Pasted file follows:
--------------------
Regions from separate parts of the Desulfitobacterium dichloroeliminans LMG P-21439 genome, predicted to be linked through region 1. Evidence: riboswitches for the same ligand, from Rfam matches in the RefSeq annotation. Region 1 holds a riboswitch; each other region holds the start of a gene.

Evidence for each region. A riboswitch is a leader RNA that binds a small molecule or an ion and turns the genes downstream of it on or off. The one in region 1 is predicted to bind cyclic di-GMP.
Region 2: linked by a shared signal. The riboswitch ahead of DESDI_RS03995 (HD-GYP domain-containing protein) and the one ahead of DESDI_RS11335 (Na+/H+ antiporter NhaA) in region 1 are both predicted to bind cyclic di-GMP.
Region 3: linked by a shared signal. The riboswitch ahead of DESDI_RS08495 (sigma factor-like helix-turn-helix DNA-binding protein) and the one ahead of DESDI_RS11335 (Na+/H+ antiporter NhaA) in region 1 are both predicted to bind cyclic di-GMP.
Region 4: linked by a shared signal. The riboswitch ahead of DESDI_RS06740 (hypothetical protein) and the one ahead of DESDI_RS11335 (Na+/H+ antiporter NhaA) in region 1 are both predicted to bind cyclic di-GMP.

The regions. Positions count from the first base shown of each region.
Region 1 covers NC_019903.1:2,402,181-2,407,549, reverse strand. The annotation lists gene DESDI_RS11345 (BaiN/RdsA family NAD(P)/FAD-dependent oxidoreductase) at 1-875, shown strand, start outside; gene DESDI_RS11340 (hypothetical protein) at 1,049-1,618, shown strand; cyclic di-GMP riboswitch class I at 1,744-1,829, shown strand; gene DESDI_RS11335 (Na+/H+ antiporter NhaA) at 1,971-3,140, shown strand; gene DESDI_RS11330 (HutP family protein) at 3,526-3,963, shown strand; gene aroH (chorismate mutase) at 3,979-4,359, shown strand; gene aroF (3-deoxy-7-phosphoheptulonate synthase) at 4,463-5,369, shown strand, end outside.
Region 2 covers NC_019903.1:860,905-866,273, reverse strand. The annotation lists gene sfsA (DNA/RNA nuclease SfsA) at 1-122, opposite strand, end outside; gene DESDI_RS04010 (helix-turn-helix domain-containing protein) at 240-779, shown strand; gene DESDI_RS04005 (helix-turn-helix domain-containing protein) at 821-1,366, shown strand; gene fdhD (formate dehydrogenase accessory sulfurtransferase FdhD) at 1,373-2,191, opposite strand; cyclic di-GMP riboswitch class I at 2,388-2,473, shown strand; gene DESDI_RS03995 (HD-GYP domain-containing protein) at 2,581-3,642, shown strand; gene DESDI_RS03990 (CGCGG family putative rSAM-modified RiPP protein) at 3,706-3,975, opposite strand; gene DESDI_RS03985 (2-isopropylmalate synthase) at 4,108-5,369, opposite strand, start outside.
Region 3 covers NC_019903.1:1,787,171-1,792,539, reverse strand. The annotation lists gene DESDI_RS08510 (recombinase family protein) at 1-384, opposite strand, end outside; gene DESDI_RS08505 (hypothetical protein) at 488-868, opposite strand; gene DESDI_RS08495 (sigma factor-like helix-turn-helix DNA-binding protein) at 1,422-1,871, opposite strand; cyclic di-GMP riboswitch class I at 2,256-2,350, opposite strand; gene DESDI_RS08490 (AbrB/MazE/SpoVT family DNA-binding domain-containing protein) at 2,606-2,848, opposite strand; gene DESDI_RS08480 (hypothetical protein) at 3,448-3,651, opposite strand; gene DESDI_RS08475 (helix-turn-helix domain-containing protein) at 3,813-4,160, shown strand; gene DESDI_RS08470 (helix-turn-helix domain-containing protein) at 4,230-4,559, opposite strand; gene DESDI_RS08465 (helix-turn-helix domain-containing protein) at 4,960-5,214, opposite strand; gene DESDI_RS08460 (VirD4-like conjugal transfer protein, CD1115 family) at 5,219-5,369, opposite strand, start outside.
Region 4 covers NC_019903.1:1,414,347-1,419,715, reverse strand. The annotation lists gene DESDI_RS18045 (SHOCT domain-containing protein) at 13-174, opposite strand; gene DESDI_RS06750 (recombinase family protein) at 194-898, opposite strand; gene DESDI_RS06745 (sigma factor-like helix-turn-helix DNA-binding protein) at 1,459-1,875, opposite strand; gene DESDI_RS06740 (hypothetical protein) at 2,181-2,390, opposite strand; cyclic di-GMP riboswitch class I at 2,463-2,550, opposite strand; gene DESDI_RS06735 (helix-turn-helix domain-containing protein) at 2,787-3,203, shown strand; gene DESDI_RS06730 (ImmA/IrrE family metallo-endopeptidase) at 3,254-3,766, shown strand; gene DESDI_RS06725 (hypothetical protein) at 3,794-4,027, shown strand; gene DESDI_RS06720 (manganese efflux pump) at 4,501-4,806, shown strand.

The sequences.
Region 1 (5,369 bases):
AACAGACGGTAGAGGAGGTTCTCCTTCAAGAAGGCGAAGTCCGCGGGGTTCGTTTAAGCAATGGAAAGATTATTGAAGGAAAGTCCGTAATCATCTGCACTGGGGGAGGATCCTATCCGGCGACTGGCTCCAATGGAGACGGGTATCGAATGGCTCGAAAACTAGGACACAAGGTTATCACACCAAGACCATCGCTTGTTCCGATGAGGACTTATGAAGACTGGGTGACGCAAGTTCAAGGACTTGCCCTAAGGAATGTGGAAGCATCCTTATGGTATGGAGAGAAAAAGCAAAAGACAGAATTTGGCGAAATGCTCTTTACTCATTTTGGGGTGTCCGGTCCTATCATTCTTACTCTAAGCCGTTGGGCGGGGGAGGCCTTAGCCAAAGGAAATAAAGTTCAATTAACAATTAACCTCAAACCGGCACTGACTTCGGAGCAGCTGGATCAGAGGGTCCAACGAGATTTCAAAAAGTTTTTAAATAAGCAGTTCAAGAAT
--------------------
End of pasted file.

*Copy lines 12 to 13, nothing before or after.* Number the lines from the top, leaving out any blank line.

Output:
Region 1 (5,369 bases):
AACAGACGGTAGAGGAGGTTCTCCTTCAAGAAGGCGAAGTCCGCGGGGTTCGTTTAAGCAATGGAAAGATTATTGAAGGAAAGTCCGTAATCATCTGCACTGGGGGAGGATCCTATCCGGCGACTGGCTCCAATGGAGACGGGTATCGAATGGCTCGAAAACTAGGACACAAGGTTATCACACCAAGACCATCGCTTGTTCCGATGAGGACTTATGAAGACTGGGTGACGCAAGTTCAAGGACTTGCCCTAAGGAATGTGGAAGCATCCTTATGGTATGGAGAGAAAAAGCAAAAGACAGAATTTGGCGAAATGCTCTTTACTCATTTTGGGGTGTCCGGTCCTATCATTCTTACTCTAAGCCGTTGGGCGGGGGAGGCCTTAGCCAAAGGAAATAAAGTTCAATTAACAATTAACCTCAAACCGGCACTGACTTCGGAGCAGCTGGATCAGAGGGTCCAACGAGATTTCAAAAAGTTTTTAAATAAGCAGTTCAAGAAT